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Death comes to us all

Summer flowers hold memories of those we’ve lost. (Photo provided — Diane Chase)

I just spent a weekend celebrating the life of a friend. It wasn’t a funeral, as he had passed over two months ago. This service was more of a wake without the formal ceremony.

Since the family members were located so far away, it was easier for this celebration to take place when rules and regulations no longer dictated the process. The party was organized and thoughtful. It allowed time for acknowledgments from all facets of his life. Our friend was the center of a party he couldn’t attend. The delay didn’t stop the grieving process, but it kept his widow active as she planned a beautiful and loving service.

Death brings out the weirdness in us all. Like any terminal disease, it is whispered about as if speaking in hushed tones could stop it from coming. No one congratulates another person on death or gushes about it on social media. It’s not a trending topic, but it is something we will never escape. We can’t ignore it, no matter how hard we try.

I had thought we might have lost the sense that death is normal. My husband and I had different experiences growing up with death. He attended his first funeral as an adult, while I attended funerals as frequently as weddings.

I spent summers with my grandmother and swear she was a casserole pusher. She had food at the ready. There was food for illnesses and food for death. She’d pull a meal out of the freezer while casually talking about life, loss, grief and death. There was always someone being comforted by noodles and cheese. She normalized what needed to be normal.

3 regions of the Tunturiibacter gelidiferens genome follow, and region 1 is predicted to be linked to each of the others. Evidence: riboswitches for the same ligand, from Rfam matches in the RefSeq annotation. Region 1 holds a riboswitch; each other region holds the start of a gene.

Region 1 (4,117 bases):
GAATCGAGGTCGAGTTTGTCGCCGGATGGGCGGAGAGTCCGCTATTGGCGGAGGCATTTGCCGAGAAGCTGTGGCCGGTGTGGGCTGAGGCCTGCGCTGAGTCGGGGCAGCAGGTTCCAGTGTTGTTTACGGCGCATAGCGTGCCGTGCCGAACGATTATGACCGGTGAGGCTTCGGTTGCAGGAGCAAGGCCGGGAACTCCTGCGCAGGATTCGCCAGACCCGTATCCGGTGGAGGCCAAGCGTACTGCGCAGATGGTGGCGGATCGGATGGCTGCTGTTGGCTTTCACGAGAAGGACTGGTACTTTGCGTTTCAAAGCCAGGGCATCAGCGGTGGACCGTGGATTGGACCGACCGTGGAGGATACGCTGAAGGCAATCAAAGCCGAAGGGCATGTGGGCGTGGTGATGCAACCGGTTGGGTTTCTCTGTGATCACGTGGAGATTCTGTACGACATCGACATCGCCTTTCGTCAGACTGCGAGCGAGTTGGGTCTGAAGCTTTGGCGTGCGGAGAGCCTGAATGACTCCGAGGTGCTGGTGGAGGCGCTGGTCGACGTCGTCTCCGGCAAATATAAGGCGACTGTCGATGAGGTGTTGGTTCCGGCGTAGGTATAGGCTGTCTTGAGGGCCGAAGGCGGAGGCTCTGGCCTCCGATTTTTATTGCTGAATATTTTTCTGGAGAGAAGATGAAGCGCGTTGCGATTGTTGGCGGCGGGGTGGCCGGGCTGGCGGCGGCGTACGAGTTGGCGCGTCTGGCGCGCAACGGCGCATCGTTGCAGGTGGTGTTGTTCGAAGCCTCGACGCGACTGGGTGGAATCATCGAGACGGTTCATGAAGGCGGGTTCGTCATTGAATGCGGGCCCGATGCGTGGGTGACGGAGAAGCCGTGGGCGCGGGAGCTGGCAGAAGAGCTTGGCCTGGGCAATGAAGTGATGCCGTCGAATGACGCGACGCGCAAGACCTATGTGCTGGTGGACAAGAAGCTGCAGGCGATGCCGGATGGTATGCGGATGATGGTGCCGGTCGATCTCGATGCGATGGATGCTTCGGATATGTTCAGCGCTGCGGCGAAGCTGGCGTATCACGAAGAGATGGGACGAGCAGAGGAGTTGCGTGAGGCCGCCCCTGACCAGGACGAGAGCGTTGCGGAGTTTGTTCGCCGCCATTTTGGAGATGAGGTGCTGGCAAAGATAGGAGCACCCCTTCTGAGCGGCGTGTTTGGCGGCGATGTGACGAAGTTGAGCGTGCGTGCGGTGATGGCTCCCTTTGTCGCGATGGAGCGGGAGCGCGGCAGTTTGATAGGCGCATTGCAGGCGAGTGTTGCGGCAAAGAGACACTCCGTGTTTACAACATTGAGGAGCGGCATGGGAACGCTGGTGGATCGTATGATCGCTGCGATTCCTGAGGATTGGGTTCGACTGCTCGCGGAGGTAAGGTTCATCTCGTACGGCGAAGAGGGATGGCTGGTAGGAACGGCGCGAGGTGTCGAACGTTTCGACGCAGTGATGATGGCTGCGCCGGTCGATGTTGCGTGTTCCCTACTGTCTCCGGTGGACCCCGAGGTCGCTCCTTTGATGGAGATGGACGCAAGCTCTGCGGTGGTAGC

Years ago, at a different funeral, my daughter shared her experience with a grieving son. She recognized his sense of loss. She was familiar with it. We hadn’t shielded her. She pulled from her grief for her young cousin. She remembered the funerals of her grandfathers. She recalled the social visits to friends and acquaintances when she dropped off casseroles and soup. She learned food doesn’t take away the pain, but food can normalize almost every situation. She used her past to help this young man embrace his future.

I understand death can surprise us. It makes us angry. Our own mortality evokes fear and sadness because we are never ready for it, while death is always waiting for us. I also know we can’t hide from it.

This weekend I moved through the crowd, making sure the widow was hydrated and fed. I stood in the background, watching people react so differently toward her loss.

Some people acted as if her status was contagious, while others took her into the fold. I watched while parents explained to their child why his favorite uncle was no longer there to greet him. I watched while those parents normalized the ending of a life, giving their child the gift to comfort someone else in years to come. I watched while people congregated and comforted each other. The only thing that was missing was noodles and cheese.

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